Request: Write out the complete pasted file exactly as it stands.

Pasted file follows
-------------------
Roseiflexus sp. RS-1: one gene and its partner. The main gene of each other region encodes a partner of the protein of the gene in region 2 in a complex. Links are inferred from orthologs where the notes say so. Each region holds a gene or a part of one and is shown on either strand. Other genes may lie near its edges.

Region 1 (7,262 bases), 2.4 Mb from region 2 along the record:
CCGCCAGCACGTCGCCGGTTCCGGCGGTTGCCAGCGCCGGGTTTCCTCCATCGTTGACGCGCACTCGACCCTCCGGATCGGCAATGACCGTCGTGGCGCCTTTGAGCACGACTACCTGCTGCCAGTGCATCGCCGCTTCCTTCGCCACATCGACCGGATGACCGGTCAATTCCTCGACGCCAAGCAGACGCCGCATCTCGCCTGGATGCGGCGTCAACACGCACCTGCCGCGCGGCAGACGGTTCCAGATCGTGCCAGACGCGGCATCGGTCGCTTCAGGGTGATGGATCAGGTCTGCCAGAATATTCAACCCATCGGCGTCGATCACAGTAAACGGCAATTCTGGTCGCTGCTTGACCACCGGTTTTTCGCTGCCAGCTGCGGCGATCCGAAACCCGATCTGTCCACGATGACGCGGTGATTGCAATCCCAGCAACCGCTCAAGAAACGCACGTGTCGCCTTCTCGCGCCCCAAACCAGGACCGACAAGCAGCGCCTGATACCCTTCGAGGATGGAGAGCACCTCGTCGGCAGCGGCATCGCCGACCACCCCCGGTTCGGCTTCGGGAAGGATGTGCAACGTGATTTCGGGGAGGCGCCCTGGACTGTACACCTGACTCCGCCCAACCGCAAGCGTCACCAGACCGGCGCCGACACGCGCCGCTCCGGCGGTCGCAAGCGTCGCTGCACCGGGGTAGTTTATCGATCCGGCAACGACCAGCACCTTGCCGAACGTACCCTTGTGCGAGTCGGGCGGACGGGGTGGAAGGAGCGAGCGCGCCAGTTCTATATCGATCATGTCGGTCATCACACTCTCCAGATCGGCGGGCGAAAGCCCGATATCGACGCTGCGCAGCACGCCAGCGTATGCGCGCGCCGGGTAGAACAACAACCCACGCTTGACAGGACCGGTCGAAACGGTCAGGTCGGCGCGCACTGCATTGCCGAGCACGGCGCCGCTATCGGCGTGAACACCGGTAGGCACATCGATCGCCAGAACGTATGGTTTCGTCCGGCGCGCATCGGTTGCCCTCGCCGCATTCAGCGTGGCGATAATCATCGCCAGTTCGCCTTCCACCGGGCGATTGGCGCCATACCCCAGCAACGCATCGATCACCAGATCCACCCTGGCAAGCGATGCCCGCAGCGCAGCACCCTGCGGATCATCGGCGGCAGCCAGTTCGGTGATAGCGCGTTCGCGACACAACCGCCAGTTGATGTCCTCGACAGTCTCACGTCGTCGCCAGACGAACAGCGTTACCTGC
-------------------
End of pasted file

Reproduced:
Roseiflexus sp. RS-1: one gene and its partner. The main gene of each other region encodes a partner of the protein of the gene in region 2 in a complex. Links are inferred from orthologs where the notes say so. Each region holds a gene or a part of one and is shown on either strand. Other genes may lie near its edges.

Region 1 (7,262 bases), 2.4 Mb from region 2 along the record:
CCGCCAGCACGTCGCCGGTTCCGGCGGTTGCCAGCGCCGGGTTTCCTCCATCGTTGACGCGCACTCGACCCTCCGGATCGGCAATGACCGTCGTGGCGCCTTTGAGCACGACTACCTGCTGCCAGTGCATCGCCGCTTCCTTCGCCACATCGACCGGATGACCGGTCAATTCCTCGACGCCAAGCAGACGCCGCATCTCGCCTGGATGCGGCGTCAACACGCACCTGCCGCGCGGCAGACGGTTCCAGATCGTGCCAGACGCGGCATCGGTCGCTTCAGGGTGATGGATCAGGTCTGCCAGAATATTCAACCCATCGGCGTCGATCACAGTAAACGGCAATTCTGGTCGCTGCTTGACCACCGGTTTTTCGCTGCCAGCTGCGGCGATCCGAAACCCGATCTGTCCACGATGACGCGGTGATTGCAATCCCAGCAACCGCTCAAGAAACGCACGTGTCGCCTTCTCGCGCCCCAAACCAGGACCGACAAGCAGCGCCTGATACCCTTCGAGGATGGAGAGCACCTCGTCGGCAGCGGCATCGCCGACCACCCCCGGTTCGGCTTCGGGAAGGATGTGCAACGTGATTTCGGGGAGGCGCCCTGGACTGTACACCTGACTCCGCCCAACCGCAAGCGTCACCAGACCGGCGCCGACACGCGCCGCTCCGGCGGTCGCAAGCGTCGCTGCACCGGGGTAGTTTATCGATCCGGCAACGACCAGCACCTTGCCGAACGTACCCTTGTGCGAGTCGGGCGGACGGGGTGGAAGGAGCGAGCGCGCCAGTTCTATATCGATCATGTCGGTCATCACACTCTCCAGATCGGCGGGCGAAAGCCCGATATCGACGCTGCGCAGCACGCCAGCGTATGCGCGCGCCGGGTAGAACAACAACCCACGCTTGACAGGACCGGTCGAAACGGTCAGGTCGGCGCGCACTGCATTGCCGAGCACGGCGCCGCTATCGGCGTGAACACCGGTAGGCACATCGATCGCCAGAACGTATGGTTTCGTCCGGCGCGCATCGGTTGCCCTCGCCGCATTCAGCGTGGCGATAATCATCGCCAGTTCGCCTTCCACCGGGCGATTGGCGCCATACCCCAGCAACGCATCGATCACCAGATCCACCCTGGCAAGCGATGCCCGCAGCGCAGCACCCTGCGGATCATCGGCGGCAGCCAGTTCGGTGATAGCGCGTTCGCGACACAACCGCCAGTTGATGTCCTCGACAGTCTCACGTCGTCGCCAGACGAACAGCGTTACCTGC